Purchasing high quality carbon credits is an effective way to contribute the transition to a low-carbon, climate secure world. However it can seem complex – especially answering what seems to be a simple question, “How much should I pay for a carbon credit?” Why is one carbon credit more expensive than another? Doesn’t every carbon credit represent one tonne of carbon dioxide prevented from entering the atmosphere? We hope to provide some clarity in how carbon credits are valued, taking into account significant differences among the projects that issue them.
British businesses are paying substantially more to produce carbon dioxide than their EU rivals because of the government’s refusal to link the UK carbon market to the bigger European market after Brexit. The difference is putting UK industry at a significant competitive disadvantage to European rivals, at a time of soaring energy prices, but does not result in any additional benefit to the environment.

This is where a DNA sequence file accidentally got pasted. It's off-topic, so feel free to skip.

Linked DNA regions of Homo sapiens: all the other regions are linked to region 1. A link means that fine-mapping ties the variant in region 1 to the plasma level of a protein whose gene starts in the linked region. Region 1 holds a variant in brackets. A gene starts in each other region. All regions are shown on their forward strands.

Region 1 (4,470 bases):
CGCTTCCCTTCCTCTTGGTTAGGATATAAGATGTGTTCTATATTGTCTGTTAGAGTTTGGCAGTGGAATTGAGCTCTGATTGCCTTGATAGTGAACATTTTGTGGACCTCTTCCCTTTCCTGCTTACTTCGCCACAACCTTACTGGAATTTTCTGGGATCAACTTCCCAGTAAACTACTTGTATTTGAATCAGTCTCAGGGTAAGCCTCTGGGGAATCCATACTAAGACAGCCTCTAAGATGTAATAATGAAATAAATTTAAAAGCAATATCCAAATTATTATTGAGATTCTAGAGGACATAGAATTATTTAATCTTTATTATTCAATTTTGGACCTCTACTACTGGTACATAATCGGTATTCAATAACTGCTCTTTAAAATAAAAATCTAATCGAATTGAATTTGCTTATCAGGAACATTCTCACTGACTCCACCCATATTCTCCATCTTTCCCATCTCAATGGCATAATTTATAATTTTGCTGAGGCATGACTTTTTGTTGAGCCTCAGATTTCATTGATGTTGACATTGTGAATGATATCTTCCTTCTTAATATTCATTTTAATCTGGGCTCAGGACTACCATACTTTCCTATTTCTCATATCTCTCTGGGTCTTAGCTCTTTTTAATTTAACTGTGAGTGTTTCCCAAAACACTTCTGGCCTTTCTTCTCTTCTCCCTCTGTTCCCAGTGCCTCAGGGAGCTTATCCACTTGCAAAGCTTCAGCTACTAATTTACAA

Moringa trees absorb carbon dioxide 20 times more than other general trees, which means a mature moringa tree can absorb around 80 kg of carbon per year. We are planting moringa trees and using the plantations as carbon credits banks. There are a lot of carbon emissions by companies, that are unavoidable, but can be reduced, deleted or offsetted. For those companies that want to delete, or offset their carbon emissions, we sale them carbon credits from our moringa plantation banks, we then use the funds to empower communities to help fight climate change through engaging them into projects that promote sustainable use of resources (eg organic and conservation farming), recycling of both food and plastic materials at community level.